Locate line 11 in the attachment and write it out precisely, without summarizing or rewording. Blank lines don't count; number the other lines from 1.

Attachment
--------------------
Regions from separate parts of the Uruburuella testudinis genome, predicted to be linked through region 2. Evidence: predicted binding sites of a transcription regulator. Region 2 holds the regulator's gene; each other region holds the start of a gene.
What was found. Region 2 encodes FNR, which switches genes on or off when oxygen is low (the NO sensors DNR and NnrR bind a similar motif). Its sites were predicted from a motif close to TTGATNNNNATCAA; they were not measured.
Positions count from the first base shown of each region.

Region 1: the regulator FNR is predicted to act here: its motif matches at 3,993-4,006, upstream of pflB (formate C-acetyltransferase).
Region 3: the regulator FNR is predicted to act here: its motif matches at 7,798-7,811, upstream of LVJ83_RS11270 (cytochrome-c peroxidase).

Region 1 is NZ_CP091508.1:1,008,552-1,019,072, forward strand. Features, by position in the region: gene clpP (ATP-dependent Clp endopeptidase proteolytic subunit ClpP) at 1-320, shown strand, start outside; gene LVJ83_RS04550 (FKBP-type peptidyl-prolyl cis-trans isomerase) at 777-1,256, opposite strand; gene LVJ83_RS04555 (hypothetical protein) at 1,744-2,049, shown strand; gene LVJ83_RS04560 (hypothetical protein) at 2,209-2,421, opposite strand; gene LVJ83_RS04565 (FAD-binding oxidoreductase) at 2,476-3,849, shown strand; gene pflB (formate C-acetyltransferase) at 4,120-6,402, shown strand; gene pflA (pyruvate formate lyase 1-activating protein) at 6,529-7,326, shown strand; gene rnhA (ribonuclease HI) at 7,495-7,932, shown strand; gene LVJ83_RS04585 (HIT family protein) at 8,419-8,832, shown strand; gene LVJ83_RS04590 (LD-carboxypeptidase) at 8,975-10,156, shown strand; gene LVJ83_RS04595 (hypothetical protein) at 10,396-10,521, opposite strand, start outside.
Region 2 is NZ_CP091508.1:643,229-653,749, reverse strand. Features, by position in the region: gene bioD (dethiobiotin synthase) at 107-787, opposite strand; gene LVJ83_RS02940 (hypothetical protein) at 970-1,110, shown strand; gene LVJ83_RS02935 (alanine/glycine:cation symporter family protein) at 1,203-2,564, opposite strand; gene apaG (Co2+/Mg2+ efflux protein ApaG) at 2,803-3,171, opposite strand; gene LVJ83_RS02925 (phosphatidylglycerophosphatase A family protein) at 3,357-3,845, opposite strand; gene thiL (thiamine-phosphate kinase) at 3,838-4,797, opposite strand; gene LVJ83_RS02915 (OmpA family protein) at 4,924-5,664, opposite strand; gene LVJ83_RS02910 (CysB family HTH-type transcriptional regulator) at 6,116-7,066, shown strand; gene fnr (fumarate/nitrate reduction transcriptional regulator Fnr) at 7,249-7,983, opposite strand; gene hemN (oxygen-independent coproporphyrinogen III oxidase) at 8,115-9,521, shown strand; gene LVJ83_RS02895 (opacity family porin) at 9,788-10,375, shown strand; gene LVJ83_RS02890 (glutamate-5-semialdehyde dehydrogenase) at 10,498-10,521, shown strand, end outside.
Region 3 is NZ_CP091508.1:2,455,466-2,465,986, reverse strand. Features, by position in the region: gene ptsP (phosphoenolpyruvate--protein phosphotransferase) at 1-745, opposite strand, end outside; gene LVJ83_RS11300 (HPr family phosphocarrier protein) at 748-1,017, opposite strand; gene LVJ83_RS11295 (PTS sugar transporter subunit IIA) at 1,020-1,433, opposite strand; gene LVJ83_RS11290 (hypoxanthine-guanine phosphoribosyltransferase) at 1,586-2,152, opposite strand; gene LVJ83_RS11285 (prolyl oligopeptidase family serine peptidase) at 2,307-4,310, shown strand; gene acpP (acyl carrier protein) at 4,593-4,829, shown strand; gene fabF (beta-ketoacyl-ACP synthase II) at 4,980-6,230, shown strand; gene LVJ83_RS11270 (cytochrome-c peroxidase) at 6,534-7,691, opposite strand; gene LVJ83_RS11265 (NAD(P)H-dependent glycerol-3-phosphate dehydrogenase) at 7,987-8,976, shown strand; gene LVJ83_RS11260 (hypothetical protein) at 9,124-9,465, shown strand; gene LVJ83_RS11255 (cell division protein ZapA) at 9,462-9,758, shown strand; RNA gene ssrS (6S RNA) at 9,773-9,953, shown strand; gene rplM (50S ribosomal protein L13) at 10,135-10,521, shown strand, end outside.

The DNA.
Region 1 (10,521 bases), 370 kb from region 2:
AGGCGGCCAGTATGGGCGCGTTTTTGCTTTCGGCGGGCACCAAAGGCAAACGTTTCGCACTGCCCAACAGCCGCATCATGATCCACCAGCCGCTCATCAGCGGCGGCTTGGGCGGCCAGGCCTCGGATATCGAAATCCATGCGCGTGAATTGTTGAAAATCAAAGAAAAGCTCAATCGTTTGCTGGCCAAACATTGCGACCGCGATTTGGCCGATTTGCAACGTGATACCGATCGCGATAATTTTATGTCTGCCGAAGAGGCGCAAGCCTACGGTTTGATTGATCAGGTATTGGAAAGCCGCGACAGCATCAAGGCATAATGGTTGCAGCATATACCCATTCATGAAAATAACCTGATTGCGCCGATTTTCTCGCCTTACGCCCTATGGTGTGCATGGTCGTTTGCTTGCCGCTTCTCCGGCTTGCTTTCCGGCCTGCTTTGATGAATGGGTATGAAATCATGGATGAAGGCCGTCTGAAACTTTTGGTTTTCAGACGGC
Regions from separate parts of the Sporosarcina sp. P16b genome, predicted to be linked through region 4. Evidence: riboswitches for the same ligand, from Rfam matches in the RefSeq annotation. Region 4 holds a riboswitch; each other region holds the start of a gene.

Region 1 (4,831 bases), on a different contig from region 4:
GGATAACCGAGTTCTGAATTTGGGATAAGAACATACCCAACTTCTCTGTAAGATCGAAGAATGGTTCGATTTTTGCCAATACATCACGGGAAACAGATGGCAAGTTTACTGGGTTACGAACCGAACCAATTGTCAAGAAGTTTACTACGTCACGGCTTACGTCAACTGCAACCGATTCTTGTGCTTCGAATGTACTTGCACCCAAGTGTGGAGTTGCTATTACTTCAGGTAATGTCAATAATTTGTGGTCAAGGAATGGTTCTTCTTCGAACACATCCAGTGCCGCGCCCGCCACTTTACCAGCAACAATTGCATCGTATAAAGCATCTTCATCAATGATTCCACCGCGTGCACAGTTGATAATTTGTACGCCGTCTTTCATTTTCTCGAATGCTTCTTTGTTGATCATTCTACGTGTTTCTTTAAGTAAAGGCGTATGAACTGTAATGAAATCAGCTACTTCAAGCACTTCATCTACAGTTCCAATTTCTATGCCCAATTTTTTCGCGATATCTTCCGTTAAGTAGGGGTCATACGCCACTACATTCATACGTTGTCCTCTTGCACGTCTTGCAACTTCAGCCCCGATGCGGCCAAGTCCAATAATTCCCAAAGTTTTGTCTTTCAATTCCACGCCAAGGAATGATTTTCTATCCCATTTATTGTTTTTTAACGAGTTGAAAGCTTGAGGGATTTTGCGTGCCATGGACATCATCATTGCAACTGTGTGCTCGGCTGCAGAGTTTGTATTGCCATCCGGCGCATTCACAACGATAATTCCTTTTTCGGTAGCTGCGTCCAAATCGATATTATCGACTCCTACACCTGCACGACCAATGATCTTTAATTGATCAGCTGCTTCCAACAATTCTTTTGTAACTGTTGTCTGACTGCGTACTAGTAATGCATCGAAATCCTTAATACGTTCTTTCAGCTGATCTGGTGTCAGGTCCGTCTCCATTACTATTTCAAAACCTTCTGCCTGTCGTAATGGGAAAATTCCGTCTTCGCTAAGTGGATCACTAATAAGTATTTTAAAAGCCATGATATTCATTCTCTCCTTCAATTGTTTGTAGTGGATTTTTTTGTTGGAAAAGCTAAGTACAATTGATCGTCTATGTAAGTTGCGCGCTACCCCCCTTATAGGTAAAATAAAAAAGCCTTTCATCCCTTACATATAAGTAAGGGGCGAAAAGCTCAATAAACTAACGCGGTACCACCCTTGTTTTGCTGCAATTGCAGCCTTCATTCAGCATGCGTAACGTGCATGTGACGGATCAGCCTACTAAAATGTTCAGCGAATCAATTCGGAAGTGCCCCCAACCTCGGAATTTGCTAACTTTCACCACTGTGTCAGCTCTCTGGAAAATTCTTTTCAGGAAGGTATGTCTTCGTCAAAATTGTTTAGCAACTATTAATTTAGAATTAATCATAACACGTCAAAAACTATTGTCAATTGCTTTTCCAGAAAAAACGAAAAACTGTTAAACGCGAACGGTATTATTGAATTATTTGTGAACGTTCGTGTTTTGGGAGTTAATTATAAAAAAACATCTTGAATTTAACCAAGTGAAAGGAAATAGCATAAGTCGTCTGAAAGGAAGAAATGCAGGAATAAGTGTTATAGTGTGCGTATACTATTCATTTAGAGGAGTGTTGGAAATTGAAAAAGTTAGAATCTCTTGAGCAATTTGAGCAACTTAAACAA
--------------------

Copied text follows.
AGGCGGCCAGTATGGGCGCGTTTTTGCTTTCGGCGGGCACCAAAGGCAAACGTTTCGCACTGCCCAACAGCCGCATCATGATCCACCAGCCGCTCATCAGCGGCGGCTTGGGCGGCCAGGCCTCGGATATCGAAATCCATGCGCGTGAATTGTTGAAAATCAAAGAAAAGCTCAATCGTTTGCTGGCCAAACATTGCGACCGCGATTTGGCCGATTTGCAACGTGATACCGATCGCGATAATTTTATGTCTGCCGAAGAGGCGCAAGCCTACGGTTTGATTGATCAGGTATTGGAAAGCCGCGACAGCATCAAGGCATAATGGTTGCAGCATATACCCATTCATGAAAATAACCTGATTGCGCCGATTTTCTCGCCTTACGCCCTATGGTGTGCATGGTCGTTTGCTTGCCGCTTCTCCGGCTTGCTTTCCGGCCTGCTTTGATGAATGGGTATGAAATCATGGATGAAGGCCGTCTGAAACTTTTGGTTTTCAGACGGC